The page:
Kosovo is part of Europe - that is why we must fight to save it

Being a European means sharing some basic values and duties of care for each other
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The Independent Culture
SLOBODAN MILOSEVIC has turned into a great dictator with all the trademarks of one: madness, cruelty and longevity. He began his rise to power by exploiting Serbia's sentiments about the sanctity of Kosovo and made a stepping-stone of personal ambition and dreams of territorial aggrandisement. When he ended Kosovo's autonomy in 1989, the Soviet Union was still in existence and the shrill ravings of a Yugoslav nationalist seemed to all but the most prescient an insubstantial threat.

Even when the violence began in earnest in Croatia in 1991, there was something faintly absurd about Serbia's leader. Early that year, I attended a dinner in Belgrade given by the government. Mr Milosevic looked and talked like a copy-book Eastern European Marxist-Leninist lecturer - socially insecure, ham-fisted but stubbornly bullish about his beliefs under pressure. When he tired of too much pre-prandial questioning about his intentions, he announced sharply: "Let's attack the soup." I remember that this hawkishness, applied to the dinner, seemed rather comical. Not so funny now, after Vukovar, Srebrenica and Racak.

Milosevic has outlasted Mikhail Gorbachev, George Bush, Margaret Thatcher, Helmut Kohl and John Major. The end game falls to Clinton and Blair. When people complain that the aim of the Nato mission against Serbia is unclear, they are wrong. There is one clear goal, without which peace is impossible: to create a situation in which Milosevic falls from power and the distorted, rapacious Serbia he has created is humiliated. Unless Milosevic rouses himself from the nightmare of his own making in the next few days, this is the course on which Nato will embark : the most serious engagement in Europe since the Second World War.

There is no institutional or legal case for military action against a sovereign power that has committed atrocities on its own territory. We must rely on the more subjective assessments of realpolitik and on the ethical imperative for reasons to act. Yesterday in his Commons statement, Tony Blair entwined the two in a proposition that can be summarised as: "Not acting is more dangerous than acting; and, anyway, it is right to intervene because of the suffering imposed by Milosevic on Kosovo."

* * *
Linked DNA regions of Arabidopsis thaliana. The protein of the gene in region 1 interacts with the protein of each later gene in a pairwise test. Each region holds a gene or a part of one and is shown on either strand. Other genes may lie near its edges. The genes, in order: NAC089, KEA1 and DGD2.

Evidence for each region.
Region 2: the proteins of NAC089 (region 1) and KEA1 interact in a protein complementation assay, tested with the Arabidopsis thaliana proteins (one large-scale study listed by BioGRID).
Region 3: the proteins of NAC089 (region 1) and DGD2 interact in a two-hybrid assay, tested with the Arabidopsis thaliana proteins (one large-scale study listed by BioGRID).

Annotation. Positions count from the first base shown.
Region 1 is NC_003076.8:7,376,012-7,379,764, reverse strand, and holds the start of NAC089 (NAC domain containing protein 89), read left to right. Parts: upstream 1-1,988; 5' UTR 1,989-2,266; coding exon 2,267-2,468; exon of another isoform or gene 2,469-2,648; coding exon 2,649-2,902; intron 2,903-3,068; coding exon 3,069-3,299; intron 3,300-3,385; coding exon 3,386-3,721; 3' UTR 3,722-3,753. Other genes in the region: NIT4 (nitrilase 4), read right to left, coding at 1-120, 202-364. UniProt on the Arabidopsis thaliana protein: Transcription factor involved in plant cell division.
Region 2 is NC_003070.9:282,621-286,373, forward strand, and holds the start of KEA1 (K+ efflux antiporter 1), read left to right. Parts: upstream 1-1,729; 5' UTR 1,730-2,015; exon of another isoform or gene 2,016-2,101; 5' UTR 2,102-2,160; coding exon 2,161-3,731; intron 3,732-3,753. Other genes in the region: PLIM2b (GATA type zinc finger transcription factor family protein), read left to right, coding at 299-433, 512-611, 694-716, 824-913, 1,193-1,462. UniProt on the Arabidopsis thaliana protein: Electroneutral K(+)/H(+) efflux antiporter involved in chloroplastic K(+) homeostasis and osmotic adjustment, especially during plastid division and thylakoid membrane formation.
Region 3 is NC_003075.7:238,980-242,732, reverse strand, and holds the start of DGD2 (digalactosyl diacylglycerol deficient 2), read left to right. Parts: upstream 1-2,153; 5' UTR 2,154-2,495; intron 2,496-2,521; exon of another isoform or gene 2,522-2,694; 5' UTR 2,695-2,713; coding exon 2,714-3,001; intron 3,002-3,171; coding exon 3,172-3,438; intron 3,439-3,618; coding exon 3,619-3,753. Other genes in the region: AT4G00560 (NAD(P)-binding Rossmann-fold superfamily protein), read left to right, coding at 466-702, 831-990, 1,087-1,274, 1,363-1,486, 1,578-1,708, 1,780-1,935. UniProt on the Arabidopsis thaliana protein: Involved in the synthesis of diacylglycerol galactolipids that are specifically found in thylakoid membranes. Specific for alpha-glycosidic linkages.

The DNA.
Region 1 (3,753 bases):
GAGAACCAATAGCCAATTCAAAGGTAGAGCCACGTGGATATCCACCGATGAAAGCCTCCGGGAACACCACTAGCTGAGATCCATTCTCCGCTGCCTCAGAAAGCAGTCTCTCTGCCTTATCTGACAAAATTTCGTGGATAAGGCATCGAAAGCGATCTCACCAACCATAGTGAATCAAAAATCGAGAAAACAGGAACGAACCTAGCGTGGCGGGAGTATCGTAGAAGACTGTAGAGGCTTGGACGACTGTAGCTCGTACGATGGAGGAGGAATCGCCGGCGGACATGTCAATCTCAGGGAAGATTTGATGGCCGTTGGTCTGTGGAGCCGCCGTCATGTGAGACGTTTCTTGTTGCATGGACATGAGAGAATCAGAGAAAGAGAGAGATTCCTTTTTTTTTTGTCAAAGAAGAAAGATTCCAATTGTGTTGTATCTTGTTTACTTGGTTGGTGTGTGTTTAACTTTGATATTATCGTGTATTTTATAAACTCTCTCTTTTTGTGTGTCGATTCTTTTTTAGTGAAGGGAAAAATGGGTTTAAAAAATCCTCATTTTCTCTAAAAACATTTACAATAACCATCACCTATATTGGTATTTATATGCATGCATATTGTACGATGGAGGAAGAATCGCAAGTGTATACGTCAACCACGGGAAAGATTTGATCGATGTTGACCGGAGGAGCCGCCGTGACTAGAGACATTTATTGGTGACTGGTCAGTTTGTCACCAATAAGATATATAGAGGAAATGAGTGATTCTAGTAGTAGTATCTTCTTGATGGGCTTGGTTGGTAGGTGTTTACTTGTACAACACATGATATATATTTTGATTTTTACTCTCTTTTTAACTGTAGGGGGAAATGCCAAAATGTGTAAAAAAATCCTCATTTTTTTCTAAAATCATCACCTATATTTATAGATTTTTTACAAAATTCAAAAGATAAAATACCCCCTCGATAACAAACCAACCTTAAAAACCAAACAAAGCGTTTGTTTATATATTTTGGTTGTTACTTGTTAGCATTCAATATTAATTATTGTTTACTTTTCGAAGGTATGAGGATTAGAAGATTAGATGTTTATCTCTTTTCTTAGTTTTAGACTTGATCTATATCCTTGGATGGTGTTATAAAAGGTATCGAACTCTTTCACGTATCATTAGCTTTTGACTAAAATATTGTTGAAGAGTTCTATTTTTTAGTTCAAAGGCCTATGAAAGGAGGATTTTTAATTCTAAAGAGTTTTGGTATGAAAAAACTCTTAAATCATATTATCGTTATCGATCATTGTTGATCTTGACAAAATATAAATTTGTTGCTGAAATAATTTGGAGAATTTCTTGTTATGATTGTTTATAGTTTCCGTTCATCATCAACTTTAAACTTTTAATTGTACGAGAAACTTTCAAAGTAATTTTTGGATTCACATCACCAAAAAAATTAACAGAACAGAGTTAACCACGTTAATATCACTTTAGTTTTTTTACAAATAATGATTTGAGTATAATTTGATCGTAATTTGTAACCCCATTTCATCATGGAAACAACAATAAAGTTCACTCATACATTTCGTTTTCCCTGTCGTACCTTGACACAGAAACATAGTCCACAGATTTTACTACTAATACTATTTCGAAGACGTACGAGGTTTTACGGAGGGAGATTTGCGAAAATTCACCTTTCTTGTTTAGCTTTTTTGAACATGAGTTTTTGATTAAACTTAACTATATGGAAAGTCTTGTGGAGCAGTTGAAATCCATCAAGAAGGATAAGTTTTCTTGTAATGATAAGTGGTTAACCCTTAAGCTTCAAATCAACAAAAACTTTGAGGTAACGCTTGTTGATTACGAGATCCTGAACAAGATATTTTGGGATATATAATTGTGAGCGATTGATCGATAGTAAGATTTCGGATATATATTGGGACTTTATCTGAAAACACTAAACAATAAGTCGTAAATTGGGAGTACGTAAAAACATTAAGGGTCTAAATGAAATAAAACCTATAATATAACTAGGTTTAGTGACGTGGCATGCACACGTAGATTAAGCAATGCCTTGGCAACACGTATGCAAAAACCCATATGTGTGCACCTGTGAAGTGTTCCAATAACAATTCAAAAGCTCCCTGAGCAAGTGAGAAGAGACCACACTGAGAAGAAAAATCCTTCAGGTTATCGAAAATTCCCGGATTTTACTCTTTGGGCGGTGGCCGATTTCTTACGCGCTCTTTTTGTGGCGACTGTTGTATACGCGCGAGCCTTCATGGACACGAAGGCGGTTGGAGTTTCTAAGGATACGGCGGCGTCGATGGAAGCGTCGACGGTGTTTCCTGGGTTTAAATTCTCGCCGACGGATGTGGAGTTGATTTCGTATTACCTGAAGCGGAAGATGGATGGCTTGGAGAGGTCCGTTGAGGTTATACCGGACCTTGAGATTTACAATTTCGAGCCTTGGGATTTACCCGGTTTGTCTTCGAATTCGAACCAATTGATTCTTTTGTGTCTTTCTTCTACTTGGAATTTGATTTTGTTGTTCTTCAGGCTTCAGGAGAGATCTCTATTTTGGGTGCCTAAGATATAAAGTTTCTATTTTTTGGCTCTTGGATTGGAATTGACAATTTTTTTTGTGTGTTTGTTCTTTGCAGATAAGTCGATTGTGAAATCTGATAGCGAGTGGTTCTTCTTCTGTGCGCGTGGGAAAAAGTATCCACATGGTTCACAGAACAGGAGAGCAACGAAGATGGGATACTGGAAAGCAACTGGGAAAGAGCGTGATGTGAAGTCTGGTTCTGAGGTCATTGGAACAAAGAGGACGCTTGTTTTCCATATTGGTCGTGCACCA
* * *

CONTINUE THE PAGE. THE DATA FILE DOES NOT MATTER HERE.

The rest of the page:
This is sound. But the mission is going to be a long and bloody affair, its price and its outcome uncertain. The Prime Minister will need to work harder in the weeks and months ahead to convince people that Britain's involvement is justified. When he contemplated the post of Prime Minister, it is unlikely that the consensual Mr Blair imagined himself as a war leader. But high office is unpredictable and this is what he may well be called upon to become.

Nato's role in Kosovo will be an even more difficult war to sell than the last Gulf skirmish - and that was far from being Mr Blair's most convincing piece of salesmanship. Bombing the Serbs on behalf of Kosovo is as near as damn it to a recognition of Kosovan independence. It may well be that in order to seal the strategic gains of a bombing campaign, we will have to commit troops onto this territory against the will of Milosevic - indeed this is the outcome he dreads, because it guarantees his disgrace and downfall. But its political and human cost would be high.